Lee also praised Yang for persevering despite personal difficulties, calling his win a come-from-behind victory that was all the more valuable because of his life story, his office said.
 
Yang, whose full name is Yang Yong-eun, calls himself an average Joe from a humble farming family who aspired to be a bodybuilder and once dreamed of owning his own gym. But a knee injury forced him to reconsider his athletic career, and at 19 he took a job collecting golf balls at a local driving range to make money.
 
After the last golfers left, Yang stayed late into the night at a training field, practicing his swing, said Kim Young-chan, executive director of the driving range at the Ora Country Club on Jeju, a tropical island popular among honeymooners and golfers. He recalled Yang as a late bloomer but a hard worker.
 
Banners at the country club read: Congratulations to Yang Yong-eun for become the first Asian male to win the PGA Championship!
 
After the guests left the driving range, he practiced late into the night, Kim said, calling Yangs diligence a testament to how hard he worked to learn the game at such a late stage. He certainly stood out from the rest of the students.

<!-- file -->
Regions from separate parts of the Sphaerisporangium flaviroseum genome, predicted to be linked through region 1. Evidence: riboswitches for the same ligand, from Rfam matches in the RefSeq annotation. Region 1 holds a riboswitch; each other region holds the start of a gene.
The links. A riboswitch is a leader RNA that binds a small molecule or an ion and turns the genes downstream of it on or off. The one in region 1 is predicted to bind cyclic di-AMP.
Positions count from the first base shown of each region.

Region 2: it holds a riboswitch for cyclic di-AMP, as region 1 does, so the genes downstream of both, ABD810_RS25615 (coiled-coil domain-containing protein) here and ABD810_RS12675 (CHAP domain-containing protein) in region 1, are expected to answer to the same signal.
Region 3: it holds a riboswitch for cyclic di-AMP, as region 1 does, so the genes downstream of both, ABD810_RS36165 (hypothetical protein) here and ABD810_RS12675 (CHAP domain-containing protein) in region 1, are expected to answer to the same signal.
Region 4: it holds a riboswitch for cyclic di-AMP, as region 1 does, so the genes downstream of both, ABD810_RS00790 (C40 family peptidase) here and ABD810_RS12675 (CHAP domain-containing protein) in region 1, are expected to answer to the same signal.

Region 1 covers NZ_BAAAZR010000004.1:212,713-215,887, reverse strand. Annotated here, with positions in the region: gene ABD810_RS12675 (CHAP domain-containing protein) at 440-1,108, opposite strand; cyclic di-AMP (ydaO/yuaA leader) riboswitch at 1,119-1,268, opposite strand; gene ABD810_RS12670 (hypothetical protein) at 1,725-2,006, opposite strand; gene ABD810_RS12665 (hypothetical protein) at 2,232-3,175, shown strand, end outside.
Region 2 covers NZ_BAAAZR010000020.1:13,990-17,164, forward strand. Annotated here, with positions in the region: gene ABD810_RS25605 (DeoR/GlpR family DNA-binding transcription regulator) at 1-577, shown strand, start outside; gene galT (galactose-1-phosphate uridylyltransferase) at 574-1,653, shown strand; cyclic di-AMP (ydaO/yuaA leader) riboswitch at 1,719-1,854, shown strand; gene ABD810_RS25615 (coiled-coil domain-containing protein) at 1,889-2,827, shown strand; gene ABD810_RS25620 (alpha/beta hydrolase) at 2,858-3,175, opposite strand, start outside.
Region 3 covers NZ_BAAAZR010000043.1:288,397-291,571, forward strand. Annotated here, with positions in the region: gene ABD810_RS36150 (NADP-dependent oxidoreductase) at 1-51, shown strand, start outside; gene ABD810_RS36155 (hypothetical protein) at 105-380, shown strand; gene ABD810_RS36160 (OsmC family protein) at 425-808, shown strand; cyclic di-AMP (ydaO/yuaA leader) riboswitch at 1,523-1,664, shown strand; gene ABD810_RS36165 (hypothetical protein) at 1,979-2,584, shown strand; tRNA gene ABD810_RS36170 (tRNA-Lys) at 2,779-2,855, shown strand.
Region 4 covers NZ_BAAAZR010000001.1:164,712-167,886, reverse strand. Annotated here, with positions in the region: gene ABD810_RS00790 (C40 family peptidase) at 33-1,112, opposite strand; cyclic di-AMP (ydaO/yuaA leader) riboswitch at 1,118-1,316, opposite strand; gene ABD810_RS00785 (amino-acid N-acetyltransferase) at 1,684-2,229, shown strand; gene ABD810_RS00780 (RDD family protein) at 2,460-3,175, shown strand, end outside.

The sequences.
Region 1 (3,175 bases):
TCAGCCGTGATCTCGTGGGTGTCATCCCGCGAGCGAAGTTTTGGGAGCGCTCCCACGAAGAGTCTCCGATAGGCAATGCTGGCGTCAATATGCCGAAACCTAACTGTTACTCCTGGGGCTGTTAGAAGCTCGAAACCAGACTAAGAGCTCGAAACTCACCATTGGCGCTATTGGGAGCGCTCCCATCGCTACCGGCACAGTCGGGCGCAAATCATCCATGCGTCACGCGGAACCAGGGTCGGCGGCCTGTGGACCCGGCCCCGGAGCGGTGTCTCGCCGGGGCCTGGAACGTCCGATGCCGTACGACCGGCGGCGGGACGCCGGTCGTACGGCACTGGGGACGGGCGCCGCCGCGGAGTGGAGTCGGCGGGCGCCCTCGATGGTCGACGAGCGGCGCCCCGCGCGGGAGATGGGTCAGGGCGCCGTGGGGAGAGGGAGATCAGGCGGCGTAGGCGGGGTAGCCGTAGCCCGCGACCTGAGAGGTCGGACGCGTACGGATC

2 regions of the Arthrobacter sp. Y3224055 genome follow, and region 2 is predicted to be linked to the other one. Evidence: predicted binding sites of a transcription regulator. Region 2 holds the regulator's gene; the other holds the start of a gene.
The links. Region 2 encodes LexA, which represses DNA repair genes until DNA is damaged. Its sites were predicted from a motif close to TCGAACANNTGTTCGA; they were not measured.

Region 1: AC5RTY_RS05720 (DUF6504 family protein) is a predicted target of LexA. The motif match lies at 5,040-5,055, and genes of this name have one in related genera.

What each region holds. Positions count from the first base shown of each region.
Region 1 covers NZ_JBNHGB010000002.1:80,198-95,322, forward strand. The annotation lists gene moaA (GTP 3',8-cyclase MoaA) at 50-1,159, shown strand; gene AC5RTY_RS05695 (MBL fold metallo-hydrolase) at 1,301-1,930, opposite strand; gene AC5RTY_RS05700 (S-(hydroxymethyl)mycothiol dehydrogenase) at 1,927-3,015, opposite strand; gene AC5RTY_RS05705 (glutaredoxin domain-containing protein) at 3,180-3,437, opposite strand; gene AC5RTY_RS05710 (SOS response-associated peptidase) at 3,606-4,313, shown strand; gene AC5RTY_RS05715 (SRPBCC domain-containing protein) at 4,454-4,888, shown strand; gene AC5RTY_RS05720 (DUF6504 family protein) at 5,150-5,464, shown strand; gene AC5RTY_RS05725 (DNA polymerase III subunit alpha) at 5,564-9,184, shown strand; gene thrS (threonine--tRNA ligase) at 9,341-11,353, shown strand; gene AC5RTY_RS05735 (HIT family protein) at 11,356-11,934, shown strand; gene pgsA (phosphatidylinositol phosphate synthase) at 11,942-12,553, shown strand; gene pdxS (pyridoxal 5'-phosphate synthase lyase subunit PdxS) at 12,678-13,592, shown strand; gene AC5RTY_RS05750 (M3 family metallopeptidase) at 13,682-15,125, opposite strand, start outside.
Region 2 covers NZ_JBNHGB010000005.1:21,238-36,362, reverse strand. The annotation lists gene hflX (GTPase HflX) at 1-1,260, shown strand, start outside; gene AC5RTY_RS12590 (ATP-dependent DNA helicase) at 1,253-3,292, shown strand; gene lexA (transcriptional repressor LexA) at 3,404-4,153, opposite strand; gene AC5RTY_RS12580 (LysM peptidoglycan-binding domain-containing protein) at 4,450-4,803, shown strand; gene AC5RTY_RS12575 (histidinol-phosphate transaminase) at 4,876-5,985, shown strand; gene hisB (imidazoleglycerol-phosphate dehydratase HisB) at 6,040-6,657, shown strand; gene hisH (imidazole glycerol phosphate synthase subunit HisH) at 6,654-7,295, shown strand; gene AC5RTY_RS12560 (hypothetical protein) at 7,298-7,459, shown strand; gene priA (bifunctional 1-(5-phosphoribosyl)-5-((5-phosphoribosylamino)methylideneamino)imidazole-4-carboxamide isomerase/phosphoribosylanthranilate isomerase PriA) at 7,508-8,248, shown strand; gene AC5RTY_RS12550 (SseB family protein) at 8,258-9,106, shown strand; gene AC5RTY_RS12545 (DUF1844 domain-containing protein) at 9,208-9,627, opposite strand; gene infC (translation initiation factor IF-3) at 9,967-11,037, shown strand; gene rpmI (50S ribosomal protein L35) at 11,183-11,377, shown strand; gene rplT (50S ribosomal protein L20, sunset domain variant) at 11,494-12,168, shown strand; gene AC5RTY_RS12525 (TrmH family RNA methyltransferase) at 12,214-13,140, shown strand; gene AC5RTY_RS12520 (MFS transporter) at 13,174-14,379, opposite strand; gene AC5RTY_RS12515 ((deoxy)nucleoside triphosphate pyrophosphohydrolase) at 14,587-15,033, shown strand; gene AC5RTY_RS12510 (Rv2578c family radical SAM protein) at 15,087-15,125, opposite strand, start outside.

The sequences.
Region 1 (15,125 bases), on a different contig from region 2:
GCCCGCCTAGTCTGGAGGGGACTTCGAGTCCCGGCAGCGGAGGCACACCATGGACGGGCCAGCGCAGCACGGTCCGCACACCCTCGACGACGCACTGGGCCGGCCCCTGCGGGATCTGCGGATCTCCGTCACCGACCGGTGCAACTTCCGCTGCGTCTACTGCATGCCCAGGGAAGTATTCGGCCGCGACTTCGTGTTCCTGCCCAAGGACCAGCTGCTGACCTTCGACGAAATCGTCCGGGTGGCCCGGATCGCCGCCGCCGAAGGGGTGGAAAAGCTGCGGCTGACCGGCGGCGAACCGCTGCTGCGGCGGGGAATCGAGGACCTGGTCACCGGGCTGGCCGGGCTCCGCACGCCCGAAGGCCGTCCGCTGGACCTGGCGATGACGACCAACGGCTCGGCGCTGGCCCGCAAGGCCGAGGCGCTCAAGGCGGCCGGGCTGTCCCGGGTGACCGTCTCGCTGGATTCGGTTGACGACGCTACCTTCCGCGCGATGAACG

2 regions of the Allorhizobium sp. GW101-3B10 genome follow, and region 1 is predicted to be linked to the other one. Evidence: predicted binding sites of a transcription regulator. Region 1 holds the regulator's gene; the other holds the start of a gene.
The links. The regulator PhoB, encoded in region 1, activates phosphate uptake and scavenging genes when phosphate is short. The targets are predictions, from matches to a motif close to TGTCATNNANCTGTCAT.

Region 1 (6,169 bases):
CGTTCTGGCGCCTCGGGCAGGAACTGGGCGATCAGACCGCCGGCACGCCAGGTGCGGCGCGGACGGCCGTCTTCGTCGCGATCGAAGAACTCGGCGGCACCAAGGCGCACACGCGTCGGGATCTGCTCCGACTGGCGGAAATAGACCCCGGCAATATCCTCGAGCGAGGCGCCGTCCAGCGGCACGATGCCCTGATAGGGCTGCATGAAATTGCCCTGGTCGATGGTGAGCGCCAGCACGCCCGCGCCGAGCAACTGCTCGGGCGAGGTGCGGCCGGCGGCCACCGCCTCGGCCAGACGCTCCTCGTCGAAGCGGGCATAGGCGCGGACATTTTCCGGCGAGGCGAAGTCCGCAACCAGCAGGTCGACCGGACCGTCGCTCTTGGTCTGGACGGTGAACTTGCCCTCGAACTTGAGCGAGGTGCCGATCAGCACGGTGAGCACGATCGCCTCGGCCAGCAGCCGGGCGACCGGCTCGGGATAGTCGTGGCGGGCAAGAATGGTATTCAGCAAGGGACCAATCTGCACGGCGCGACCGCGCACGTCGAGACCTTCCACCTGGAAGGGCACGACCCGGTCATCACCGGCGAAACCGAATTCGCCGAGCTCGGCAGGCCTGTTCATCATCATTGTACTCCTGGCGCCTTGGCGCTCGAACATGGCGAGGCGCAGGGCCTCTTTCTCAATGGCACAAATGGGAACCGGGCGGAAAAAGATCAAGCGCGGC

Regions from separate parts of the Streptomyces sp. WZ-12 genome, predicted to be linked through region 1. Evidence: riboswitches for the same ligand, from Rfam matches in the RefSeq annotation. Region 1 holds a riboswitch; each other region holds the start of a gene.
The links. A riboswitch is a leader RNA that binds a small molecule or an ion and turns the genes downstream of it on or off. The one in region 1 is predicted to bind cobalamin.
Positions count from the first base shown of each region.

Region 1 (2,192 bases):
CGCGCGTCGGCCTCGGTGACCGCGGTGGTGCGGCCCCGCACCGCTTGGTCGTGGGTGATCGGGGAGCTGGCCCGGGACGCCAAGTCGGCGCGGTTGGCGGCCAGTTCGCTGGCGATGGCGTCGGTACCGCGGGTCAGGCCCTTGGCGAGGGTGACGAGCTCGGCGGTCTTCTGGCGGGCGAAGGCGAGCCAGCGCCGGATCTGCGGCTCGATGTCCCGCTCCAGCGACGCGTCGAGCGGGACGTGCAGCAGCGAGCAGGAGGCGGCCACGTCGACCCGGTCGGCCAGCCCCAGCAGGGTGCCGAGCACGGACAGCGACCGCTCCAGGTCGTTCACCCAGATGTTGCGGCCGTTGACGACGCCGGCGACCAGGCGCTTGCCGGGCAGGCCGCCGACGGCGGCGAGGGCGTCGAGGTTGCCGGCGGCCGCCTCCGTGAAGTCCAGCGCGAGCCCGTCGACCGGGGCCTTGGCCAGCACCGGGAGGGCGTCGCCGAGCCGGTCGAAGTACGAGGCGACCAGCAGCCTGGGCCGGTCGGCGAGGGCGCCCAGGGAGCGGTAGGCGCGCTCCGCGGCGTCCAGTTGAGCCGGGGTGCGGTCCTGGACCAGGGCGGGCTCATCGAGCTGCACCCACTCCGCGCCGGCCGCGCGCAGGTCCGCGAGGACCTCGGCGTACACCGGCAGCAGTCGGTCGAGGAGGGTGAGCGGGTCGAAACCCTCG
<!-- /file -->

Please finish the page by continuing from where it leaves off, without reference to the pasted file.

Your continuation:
Hooked, Yang eventually went pro, winning his first title in 2002.
 
His father, Yang Han-joon, said Monday that he tried to pressure his son to join him in the fields.
 
I had no idea what golf was ' thats why I was opposed to golf, he told The Associated Press at his home in a Jeju farming village.
 
But he said Yang was determined to succeed at golf and to leave their life of poverty behind, insisting I wont live like my father.
 
Golf coach Kim Won-jun, 43, said Yangs nerves of steel set him apart from other players.
 
I personally know Yang and what distinguishes him from other players is his emotional stability, he said. He is in total control during his game so when he has the chance, hes able to immediately seize it.
 
Unlike other players, Yang is not intimidated by Woods, said Shane Hahm, who covers sports for Seoul radio station TBS eFM.
 
Yang is not fazed by all the media and all the size of the gallery that follows Tiger ' thats really what gets into other players heads, he said.
 
Still, this win will have historic impact, Hahm said.